Women of Burma speak out against Interfaith Marriage Act
|In this file photo, Muslim women sit in front of their home in Letpadan, Pegu Division following a week of rioting in central Burma on 29 March 2013. (Photo: Reuters)|
By Naw Noreen
May 6, 2014
Ninety-seven civil society organisations, including several women’s rights groups, spoke out on Tuesday against Burma’s proposed Interfaith Marriage Act.
In March, Burmese President Thein Sein established a committee to draft a legislative package protecting national race and religion, after a coalition of influential Buddhist monks lobbied for the laws.
Civil society groups across Burma released a joint-statement on Tuesday denouncing the laws, claiming that the Interfaith Marriage Act “is based on discriminatory beliefs that women are generally physically and mentally weaker than men, and therefore need to be supervised and protected.”
The statement further suggests that the legislation could be used to gain favour in the lead-up to the 2015 elections.
More fundamentally, the group rejected the extremism that underpins the law: “Faith-based extremist nationalism can destroy state peace and incite conflict; we reject all political violence that causes people’s physical and mental insecurity.”
Women’s rights activist May Sabe Phyu said the Interfaith Marriage Act betrays a belief that protecting national identity necessitates the subjugation of women.
“Women are portrayed as mentally and physically inferior to the men,” she said, “whether it’s about faith or marriage or how many children to have – women should have the right to make their own decision about their life, and adopting this law will restrict freedom of choice.”
Aung Myo Min, director of the rights group Equality Myanmar, said the law prohibits freedom of faith and institutionalises human rights abuse.
“Requiring religious conversion in order to marry a Buddhist woman not only violates freedom of faith, but also a woman’s right to make her own choice,” said Aung Myo Min. “Adopting the law goes beyond protection of race and religion, it is harmful to the freedom of faith.”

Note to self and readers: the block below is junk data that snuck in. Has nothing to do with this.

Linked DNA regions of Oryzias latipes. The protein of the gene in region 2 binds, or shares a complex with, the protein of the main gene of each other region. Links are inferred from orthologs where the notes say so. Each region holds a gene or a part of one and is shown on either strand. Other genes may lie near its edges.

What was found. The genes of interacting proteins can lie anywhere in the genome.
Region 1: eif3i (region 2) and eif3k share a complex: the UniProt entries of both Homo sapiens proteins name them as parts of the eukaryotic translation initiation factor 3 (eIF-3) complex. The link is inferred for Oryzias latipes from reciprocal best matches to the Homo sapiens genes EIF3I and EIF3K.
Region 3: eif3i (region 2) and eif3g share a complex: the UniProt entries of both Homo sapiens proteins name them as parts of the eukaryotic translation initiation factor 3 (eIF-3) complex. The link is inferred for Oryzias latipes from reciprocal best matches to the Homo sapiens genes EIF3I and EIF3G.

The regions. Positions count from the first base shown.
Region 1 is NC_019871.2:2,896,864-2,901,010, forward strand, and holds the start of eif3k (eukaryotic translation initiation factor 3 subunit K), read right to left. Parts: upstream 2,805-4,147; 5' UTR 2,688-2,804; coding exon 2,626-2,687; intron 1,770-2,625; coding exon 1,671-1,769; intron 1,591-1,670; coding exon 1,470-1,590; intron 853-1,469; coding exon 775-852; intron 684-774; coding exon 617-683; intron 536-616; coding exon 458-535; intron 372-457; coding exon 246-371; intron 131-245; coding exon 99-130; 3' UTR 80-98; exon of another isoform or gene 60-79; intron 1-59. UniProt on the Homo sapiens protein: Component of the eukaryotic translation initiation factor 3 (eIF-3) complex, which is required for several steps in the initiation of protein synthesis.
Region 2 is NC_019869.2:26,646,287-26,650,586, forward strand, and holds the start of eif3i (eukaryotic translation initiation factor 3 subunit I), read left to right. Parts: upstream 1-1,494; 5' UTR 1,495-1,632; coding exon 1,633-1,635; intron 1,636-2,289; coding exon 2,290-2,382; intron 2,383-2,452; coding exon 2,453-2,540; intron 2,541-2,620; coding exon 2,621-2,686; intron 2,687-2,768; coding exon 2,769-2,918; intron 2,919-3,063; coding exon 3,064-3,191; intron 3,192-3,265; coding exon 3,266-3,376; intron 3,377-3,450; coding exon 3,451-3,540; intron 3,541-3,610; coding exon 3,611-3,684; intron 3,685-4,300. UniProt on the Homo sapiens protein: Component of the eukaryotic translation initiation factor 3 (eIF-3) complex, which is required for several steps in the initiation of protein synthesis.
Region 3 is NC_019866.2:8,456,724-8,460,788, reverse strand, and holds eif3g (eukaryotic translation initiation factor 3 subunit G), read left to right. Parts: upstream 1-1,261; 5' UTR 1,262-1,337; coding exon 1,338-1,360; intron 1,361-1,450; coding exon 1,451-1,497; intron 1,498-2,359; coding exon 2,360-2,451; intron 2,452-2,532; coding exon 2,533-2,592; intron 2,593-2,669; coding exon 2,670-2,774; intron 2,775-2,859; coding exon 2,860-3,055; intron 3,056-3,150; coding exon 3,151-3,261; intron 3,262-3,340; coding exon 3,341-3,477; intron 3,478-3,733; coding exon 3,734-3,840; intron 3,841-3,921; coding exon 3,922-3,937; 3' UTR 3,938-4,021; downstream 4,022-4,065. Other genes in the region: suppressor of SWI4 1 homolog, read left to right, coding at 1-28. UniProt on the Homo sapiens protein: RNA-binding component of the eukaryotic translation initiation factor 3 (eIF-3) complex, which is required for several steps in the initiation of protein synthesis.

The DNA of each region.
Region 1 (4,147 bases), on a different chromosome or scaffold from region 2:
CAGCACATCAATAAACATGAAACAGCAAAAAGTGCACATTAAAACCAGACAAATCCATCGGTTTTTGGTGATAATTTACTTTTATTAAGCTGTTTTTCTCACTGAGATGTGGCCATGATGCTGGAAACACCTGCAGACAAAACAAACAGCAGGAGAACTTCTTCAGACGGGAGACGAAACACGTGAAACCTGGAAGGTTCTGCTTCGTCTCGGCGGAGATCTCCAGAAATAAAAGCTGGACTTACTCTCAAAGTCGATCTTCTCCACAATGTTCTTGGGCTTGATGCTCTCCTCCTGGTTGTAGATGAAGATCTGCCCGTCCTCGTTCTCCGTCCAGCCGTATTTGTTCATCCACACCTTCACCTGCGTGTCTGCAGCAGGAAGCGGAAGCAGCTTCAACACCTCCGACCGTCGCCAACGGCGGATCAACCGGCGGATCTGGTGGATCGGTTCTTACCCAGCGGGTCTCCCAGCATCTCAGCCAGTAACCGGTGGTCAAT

The statement further urged the government to prioritise amending the 2008 Constitution and implement peace in the country, instead of pushing racial and religious protection laws that remain highly divisive.
Presidential spokesman Ye Htut said that the law’s drafting committee was instructed to ensure the legislation was not detrimental to women’s rights.
“The president mentioned in his directive that … [the law must] impose no harm upon women’s rights,” he said, “so basically this [argument by the CSOs] is not valid.
“If they have concerns with the law, then they should raise them to the law drafting committee,” he added.
The movement to adopt laws to protect race and the Buddhist religion in Burma gained traction after communal violence swept the nation in mid-2012. Riots between Buddhists and Muslims have to date left more than 200 people dead and about 140,000 displaced, mostly Muslims.
Ethno-religious violence has given rise to a Buddhist-nationalist movement propagated by influential religious leaders such as Ashin Wirathu and members of the government-appointed National Head Monks Committee.